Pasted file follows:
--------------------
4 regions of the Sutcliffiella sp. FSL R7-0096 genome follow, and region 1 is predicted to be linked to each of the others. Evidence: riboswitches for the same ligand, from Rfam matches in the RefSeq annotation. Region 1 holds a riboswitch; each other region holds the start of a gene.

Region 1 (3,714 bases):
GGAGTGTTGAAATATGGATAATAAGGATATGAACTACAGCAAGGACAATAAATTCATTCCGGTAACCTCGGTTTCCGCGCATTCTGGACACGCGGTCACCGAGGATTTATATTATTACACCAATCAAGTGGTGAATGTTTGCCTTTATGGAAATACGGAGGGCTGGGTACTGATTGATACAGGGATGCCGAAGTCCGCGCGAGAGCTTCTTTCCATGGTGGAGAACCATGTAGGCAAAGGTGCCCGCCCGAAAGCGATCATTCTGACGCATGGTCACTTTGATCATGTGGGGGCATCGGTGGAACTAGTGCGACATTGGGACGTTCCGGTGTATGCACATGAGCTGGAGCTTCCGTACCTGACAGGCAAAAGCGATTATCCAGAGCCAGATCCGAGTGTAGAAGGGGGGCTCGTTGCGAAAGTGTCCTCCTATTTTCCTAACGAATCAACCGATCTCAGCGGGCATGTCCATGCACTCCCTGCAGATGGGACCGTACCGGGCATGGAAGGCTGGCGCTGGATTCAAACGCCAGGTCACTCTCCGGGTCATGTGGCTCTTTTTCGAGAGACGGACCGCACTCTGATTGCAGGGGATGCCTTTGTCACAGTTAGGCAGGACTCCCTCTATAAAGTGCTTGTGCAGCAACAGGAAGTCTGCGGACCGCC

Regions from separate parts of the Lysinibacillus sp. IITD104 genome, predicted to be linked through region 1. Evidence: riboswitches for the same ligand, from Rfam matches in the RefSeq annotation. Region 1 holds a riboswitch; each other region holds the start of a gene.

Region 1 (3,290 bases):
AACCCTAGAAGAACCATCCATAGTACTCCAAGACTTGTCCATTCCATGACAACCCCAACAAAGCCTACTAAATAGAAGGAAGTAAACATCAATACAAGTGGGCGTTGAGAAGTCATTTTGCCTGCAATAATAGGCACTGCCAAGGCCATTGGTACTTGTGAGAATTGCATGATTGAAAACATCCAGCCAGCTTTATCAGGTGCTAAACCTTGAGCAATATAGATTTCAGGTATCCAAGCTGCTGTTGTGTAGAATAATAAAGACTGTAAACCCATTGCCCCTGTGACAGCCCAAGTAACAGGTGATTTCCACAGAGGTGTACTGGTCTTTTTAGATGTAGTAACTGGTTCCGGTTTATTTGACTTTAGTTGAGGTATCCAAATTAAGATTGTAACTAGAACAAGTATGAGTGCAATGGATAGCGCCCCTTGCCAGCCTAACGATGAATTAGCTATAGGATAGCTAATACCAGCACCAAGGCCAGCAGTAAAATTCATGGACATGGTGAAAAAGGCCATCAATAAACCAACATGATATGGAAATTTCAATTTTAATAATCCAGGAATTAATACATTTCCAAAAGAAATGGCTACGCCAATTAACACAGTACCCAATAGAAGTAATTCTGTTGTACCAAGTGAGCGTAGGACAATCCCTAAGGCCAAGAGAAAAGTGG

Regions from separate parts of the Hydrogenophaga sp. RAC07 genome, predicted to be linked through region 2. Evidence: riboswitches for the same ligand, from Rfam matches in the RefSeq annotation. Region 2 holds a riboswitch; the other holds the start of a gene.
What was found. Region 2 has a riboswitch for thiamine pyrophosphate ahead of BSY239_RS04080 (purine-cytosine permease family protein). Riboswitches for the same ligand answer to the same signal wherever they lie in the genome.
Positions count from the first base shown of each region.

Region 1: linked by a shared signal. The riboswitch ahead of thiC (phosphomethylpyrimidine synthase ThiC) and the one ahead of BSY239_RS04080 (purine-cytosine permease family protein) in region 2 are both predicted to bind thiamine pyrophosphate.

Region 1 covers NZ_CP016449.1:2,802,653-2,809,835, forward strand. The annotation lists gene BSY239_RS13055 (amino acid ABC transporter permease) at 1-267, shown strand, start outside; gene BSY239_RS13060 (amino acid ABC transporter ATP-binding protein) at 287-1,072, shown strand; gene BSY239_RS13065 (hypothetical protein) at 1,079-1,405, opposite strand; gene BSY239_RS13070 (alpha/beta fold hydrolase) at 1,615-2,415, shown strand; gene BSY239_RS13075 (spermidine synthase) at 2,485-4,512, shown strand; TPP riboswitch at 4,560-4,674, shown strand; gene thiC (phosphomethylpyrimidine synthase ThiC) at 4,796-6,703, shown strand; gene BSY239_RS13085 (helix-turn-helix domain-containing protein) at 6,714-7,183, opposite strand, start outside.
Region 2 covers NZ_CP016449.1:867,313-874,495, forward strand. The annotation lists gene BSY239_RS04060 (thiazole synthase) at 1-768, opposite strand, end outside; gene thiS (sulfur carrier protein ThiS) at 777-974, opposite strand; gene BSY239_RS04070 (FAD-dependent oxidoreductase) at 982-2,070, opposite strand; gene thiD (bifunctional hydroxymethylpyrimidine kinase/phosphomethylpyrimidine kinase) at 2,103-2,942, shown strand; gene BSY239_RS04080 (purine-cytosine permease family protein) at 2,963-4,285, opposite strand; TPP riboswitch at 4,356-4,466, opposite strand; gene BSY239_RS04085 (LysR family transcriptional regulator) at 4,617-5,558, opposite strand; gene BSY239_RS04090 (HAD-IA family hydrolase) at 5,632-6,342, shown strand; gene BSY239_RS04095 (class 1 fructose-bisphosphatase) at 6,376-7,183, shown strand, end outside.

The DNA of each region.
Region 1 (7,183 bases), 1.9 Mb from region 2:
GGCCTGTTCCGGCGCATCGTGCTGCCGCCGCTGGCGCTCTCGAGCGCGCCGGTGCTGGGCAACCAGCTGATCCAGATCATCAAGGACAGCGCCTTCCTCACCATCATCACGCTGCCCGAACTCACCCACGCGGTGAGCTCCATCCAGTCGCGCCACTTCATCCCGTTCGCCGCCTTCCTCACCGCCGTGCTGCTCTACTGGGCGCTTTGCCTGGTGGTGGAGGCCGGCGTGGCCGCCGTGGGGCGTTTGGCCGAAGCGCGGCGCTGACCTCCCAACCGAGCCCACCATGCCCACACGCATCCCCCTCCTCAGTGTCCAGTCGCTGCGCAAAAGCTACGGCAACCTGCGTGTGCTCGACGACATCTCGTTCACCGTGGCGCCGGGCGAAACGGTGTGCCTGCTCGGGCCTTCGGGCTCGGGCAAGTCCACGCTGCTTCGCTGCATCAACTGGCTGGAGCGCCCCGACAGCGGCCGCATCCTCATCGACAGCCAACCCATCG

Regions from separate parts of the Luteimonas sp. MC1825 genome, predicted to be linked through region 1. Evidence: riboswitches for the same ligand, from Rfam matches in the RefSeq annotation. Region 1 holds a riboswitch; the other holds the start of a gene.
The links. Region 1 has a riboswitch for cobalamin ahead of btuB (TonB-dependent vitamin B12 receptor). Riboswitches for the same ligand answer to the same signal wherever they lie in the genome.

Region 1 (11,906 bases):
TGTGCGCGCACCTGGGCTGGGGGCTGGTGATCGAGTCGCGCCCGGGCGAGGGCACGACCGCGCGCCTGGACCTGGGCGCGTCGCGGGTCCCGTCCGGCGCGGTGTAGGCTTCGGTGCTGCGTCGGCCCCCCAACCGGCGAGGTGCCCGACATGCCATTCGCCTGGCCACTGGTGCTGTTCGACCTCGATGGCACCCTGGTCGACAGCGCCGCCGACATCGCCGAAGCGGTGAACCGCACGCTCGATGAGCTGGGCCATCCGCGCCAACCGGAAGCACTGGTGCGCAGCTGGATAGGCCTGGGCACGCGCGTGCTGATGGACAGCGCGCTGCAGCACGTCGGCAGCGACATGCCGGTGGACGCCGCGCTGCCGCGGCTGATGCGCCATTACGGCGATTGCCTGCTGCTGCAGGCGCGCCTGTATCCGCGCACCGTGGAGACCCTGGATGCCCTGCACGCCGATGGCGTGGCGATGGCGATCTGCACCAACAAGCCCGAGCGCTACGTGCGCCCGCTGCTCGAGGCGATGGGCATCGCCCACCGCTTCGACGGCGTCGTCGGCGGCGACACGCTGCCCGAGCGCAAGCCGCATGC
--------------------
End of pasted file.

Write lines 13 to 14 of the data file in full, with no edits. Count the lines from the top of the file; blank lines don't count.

The DNA of each region.
Region 1 (7,183 bases), 1.9 Mb from region 2: